Now? Political convention has successfully been defined down, and the Republicans' stated intent to hold the debt-ceiling hostage again is being viewed as a matter of course. This Politico report on Tuesday is representative of the Beltway establishment's acceptance of the negotiating tactic:
The fiscal cliff has consumed Washington for months, but it may end up being the long opening act for a fiscal drama with even higher stakes: the debt ceiling. Even as senators breathed a sigh of relief and overwhelmingly passed a historic tax deal to avert the much-feared fiscal cliff early Jan. 1, Congress was already lurching right into the new round of brinksmanship. Congress will have to raise the Treasury Department’s $16.4 trillion borrowing limit by late winter, and Republicans see the debate as their best opportunity to extract spending cuts out of the White House. That’s why they effectively conceded the tax rate battle to President Barack Obama and agreed to a fiscal cliff deal that, if cleared by the House, will raise taxes on individuals making more than $400,000, and couple making more than $450,000.
The Washington Post's Chris Cillizza was more blunt in casting the debt-ceiling limit as the natural next step in negotiations: "Make no mistake: No deal on the fiscal cliff was a political loser for Republicans; this is an issue they needed to get off the table in order to find better political ground — debt ceiling — to make their stand."
So: a threat to plunge the nation's into default and with it imperil the nation and world's economy, seen only a year and a half ago as the political equivalent of a nuclear option, is now viewed as "better political ground." What to make of this? The shift in mindset is surely in part a function of basic human nature: our remarkable ability -- for good or ill -- to adapt ourselves to new realities. More than that, though, it is a function of that far more Beltway-unique tendency, to report and comment on politics and governance as pure gamesmanship in such a way that conveys savvy but not judgment. And if it's all a sport, who's to object if one side has radically shifted the goalposts? Good for them, if they can get away with it. And after all, the higher the stakes in the clash, the better the story.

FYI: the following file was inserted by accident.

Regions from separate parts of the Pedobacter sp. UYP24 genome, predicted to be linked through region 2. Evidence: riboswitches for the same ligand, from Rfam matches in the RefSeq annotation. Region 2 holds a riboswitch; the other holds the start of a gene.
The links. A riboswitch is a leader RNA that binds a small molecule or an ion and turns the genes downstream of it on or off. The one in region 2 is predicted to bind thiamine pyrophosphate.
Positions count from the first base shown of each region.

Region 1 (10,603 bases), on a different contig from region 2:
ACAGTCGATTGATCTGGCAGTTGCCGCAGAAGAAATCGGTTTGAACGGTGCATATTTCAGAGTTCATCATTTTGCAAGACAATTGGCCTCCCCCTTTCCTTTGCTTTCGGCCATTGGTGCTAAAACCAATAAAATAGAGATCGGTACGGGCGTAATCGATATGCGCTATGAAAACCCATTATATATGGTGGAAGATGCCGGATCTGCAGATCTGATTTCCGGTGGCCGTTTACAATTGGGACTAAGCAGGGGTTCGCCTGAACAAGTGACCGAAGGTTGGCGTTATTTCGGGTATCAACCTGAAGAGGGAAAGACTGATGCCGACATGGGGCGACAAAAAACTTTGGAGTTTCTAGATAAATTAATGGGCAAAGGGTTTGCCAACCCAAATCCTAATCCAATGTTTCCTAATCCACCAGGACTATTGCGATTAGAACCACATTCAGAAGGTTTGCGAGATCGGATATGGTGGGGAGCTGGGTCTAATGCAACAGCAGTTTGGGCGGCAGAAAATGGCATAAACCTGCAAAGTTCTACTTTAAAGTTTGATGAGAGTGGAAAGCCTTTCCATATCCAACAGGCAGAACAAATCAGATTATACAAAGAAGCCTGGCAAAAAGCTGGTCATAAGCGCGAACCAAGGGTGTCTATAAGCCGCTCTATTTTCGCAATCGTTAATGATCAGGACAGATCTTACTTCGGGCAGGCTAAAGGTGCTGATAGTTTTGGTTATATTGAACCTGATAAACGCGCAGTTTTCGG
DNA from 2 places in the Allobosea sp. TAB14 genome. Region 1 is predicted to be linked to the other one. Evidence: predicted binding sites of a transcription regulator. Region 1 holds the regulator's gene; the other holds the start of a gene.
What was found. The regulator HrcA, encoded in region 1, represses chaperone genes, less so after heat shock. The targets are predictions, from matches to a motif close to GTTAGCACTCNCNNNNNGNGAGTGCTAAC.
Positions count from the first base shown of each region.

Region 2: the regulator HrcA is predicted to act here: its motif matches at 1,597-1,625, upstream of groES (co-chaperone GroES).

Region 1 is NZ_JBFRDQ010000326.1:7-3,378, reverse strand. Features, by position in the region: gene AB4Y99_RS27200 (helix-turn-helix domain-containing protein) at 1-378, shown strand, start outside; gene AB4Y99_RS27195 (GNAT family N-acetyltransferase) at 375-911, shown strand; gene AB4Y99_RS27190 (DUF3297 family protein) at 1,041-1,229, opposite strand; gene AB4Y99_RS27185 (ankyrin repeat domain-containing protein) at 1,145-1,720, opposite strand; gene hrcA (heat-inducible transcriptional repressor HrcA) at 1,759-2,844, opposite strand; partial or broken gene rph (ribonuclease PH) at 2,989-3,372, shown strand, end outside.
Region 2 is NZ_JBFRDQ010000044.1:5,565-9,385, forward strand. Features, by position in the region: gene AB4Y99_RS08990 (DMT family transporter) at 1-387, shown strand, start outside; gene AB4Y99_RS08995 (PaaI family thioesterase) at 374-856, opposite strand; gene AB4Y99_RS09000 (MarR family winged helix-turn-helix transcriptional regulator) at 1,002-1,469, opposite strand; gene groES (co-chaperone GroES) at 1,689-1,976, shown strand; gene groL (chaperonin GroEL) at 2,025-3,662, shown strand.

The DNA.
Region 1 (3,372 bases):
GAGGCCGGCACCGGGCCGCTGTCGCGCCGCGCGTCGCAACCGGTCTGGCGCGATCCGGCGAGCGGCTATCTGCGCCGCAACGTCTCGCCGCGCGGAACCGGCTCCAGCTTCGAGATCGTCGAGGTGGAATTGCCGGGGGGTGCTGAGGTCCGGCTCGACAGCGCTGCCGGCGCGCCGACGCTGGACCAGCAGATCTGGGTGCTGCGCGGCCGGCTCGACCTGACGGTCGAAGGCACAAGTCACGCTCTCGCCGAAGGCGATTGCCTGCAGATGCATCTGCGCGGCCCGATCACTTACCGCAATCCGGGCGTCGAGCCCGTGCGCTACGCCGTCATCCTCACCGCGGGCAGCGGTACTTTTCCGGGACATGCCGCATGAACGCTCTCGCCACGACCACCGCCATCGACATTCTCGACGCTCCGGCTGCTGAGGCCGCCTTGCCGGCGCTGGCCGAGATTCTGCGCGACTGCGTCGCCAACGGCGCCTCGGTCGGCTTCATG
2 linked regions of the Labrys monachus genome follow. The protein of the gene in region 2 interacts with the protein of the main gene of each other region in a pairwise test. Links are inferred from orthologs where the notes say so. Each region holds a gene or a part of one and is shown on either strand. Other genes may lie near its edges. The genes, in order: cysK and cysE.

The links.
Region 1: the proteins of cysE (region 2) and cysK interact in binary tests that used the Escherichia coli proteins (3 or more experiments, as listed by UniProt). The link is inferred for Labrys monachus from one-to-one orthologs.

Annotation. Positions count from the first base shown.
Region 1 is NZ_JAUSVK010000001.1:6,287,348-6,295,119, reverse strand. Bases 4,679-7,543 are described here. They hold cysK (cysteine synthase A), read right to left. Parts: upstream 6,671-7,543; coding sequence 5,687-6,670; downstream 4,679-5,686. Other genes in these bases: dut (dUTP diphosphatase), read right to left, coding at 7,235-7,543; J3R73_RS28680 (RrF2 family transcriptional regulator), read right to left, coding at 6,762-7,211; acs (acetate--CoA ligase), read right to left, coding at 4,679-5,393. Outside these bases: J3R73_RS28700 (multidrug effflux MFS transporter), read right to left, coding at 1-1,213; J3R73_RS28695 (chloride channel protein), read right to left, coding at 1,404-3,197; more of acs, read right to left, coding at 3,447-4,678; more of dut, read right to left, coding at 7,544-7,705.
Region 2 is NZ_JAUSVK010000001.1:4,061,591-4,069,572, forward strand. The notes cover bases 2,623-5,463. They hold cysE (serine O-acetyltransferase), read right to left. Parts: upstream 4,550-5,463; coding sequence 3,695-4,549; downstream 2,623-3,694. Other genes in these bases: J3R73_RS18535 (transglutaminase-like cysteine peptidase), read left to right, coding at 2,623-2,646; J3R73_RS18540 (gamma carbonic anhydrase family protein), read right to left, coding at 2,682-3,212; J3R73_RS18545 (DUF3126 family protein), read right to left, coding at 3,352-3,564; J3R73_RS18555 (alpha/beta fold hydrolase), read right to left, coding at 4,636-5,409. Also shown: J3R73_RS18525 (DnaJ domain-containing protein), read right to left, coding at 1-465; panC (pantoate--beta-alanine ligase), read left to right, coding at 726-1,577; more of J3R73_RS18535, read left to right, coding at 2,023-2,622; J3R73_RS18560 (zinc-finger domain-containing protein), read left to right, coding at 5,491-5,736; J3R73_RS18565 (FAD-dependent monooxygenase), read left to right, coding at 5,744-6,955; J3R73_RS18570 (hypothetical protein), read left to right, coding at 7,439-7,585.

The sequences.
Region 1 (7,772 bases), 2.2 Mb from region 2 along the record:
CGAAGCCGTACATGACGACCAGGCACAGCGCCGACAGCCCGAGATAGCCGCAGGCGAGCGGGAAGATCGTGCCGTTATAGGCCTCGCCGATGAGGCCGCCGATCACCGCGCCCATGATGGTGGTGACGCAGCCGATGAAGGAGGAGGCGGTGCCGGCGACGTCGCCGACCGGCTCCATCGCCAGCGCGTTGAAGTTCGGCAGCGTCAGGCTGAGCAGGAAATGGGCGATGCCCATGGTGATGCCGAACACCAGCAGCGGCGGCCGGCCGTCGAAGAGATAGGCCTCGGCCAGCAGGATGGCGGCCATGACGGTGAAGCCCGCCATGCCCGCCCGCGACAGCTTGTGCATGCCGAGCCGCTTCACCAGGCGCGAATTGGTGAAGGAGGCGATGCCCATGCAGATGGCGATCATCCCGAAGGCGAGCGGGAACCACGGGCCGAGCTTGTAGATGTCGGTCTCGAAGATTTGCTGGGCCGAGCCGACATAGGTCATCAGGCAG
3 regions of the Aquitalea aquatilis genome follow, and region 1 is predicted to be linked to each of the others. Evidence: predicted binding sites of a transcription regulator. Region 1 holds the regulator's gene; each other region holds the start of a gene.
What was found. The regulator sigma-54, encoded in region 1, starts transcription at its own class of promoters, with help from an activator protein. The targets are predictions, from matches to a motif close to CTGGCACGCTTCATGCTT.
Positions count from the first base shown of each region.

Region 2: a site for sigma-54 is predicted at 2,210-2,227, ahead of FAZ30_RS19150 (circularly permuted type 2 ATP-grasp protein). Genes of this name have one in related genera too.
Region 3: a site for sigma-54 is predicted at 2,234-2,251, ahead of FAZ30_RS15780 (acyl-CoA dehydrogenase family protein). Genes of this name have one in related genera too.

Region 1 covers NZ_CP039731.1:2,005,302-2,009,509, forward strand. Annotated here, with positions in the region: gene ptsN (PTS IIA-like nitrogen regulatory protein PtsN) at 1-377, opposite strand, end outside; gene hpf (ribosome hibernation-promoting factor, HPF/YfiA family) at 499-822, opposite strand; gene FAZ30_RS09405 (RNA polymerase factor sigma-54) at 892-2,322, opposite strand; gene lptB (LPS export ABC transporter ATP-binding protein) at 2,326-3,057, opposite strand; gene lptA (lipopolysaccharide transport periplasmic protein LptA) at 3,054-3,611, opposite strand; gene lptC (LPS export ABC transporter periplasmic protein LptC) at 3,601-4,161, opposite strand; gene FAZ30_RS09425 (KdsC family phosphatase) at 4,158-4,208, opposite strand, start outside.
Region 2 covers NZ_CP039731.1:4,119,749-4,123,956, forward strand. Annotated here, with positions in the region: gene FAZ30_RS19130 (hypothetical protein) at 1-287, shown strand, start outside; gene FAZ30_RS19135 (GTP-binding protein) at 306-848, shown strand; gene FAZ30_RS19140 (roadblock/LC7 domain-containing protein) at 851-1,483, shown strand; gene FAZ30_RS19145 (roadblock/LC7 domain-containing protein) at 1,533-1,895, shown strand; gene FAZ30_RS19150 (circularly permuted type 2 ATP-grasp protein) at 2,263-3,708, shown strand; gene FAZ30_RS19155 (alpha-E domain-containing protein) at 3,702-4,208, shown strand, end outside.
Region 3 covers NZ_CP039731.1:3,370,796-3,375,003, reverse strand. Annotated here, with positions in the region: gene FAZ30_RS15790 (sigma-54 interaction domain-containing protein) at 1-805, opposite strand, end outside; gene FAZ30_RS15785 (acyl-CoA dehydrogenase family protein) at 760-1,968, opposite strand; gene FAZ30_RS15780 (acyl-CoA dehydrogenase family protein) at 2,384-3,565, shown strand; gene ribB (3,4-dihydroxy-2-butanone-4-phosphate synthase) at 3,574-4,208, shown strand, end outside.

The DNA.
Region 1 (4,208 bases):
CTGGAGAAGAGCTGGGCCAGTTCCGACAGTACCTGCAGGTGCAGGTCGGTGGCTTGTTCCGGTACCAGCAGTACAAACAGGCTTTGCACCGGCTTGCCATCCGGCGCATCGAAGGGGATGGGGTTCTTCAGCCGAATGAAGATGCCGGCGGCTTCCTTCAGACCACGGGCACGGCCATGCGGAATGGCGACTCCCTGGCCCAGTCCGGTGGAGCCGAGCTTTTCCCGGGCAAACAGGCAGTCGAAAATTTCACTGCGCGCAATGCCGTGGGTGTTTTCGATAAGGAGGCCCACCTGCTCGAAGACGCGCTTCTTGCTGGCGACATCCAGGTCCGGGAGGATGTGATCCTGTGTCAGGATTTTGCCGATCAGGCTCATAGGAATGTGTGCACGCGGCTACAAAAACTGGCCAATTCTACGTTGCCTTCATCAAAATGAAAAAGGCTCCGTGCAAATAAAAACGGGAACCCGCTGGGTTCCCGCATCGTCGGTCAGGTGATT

It's one thing if this blitheness about the coming hostage-taking is contained within the Beltway. But if this perception starts to percolate out more broadly, the White House is in far weaker position heading into the next round than it would like to believe.